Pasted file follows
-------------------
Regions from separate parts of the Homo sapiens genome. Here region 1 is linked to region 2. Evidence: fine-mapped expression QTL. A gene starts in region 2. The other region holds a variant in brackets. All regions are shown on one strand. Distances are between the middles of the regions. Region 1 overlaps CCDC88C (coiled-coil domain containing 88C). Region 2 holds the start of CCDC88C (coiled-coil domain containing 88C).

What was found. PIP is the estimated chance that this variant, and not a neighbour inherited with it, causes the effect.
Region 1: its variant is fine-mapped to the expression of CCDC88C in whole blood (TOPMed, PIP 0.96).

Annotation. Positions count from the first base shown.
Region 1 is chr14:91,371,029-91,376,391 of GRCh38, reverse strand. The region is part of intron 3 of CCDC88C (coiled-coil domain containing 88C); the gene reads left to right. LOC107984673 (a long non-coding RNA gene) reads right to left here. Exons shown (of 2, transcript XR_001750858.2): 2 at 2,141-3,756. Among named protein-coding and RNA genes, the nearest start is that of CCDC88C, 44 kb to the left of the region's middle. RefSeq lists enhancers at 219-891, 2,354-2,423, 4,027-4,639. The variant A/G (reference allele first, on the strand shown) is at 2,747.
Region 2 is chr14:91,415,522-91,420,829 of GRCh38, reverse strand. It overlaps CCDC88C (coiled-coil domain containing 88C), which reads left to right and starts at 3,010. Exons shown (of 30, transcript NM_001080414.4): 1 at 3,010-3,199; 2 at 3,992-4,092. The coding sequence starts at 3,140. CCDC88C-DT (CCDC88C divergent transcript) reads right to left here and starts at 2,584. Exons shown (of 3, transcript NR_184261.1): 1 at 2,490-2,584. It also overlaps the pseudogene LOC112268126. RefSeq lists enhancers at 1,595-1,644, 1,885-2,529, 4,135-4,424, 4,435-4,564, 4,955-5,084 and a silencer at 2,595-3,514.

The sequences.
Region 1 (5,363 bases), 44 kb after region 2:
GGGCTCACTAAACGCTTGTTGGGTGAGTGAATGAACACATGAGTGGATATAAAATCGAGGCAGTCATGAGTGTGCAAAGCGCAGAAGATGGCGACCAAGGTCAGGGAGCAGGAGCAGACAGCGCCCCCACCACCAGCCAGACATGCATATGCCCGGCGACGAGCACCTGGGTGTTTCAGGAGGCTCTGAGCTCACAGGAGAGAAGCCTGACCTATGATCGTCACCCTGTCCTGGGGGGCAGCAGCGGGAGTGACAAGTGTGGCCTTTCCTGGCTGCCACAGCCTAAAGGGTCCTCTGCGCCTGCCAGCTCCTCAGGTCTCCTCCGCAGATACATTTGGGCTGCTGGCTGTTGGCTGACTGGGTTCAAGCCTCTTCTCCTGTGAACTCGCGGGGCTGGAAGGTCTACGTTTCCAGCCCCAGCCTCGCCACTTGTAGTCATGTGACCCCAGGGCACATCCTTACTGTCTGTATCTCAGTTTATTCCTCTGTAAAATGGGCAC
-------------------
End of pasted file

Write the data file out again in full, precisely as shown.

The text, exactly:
Regions from separate parts of the Homo sapiens genome. Here region 1 is linked to region 2. Evidence: fine-mapped expression QTL. A gene starts in region 2. The other region holds a variant in brackets. All regions are shown on one strand. Distances are between the middles of the regions. Region 1 overlaps CCDC88C (coiled-coil domain containing 88C). Region 2 holds the start of CCDC88C (coiled-coil domain containing 88C).

What was found. PIP is the estimated chance that this variant, and not a neighbour inherited with it, causes the effect.
Region 1: its variant is fine-mapped to the expression of CCDC88C in whole blood (TOPMed, PIP 0.96).

Annotation. Positions count from the first base shown.
Region 1 is chr14:91,371,029-91,376,391 of GRCh38, reverse strand. The region is part of intron 3 of CCDC88C (coiled-coil domain containing 88C); the gene reads left to right. LOC107984673 (a long non-coding RNA gene) reads right to left here. Exons shown (of 2, transcript XR_001750858.2): 2 at 2,141-3,756. Among named protein-coding and RNA genes, the nearest start is that of CCDC88C, 44 kb to the left of the region's middle. RefSeq lists enhancers at 219-891, 2,354-2,423, 4,027-4,639. The variant A/G (reference allele first, on the strand shown) is at 2,747.
Region 2 is chr14:91,415,522-91,420,829 of GRCh38, reverse strand. It overlaps CCDC88C (coiled-coil domain containing 88C), which reads left to right and starts at 3,010. Exons shown (of 30, transcript NM_001080414.4): 1 at 3,010-3,199; 2 at 3,992-4,092. The coding sequence starts at 3,140. CCDC88C-DT (CCDC88C divergent transcript) reads right to left here and starts at 2,584. Exons shown (of 3, transcript NR_184261.1): 1 at 2,490-2,584. It also overlaps the pseudogene LOC112268126. RefSeq lists enhancers at 1,595-1,644, 1,885-2,529, 4,135-4,424, 4,435-4,564, 4,955-5,084 and a silencer at 2,595-3,514.

The sequences.
Region 1 (5,363 bases), 44 kb after region 2:
GGGCTCACTAAACGCTTGTTGGGTGAGTGAATGAACACATGAGTGGATATAAAATCGAGGCAGTCATGAGTGTGCAAAGCGCAGAAGATGGCGACCAAGGTCAGGGAGCAGGAGCAGACAGCGCCCCCACCACCAGCCAGACATGCATATGCCCGGCGACGAGCACCTGGGTGTTTCAGGAGGCTCTGAGCTCACAGGAGAGAAGCCTGACCTATGATCGTCACCCTGTCCTGGGGGGCAGCAGCGGGAGTGACAAGTGTGGCCTTTCCTGGCTGCCACAGCCTAAAGGGTCCTCTGCGCCTGCCAGCTCCTCAGGTCTCCTCCGCAGATACATTTGGGCTGCTGGCTGTTGGCTGACTGGGTTCAAGCCTCTTCTCCTGTGAACTCGCGGGGCTGGAAGGTCTACGTTTCCAGCCCCAGCCTCGCCACTTGTAGTCATGTGACCCCAGGGCACATCCTTACTGTCTGTATCTCAGTTTATTCCTCTGTAAAATGGGCAC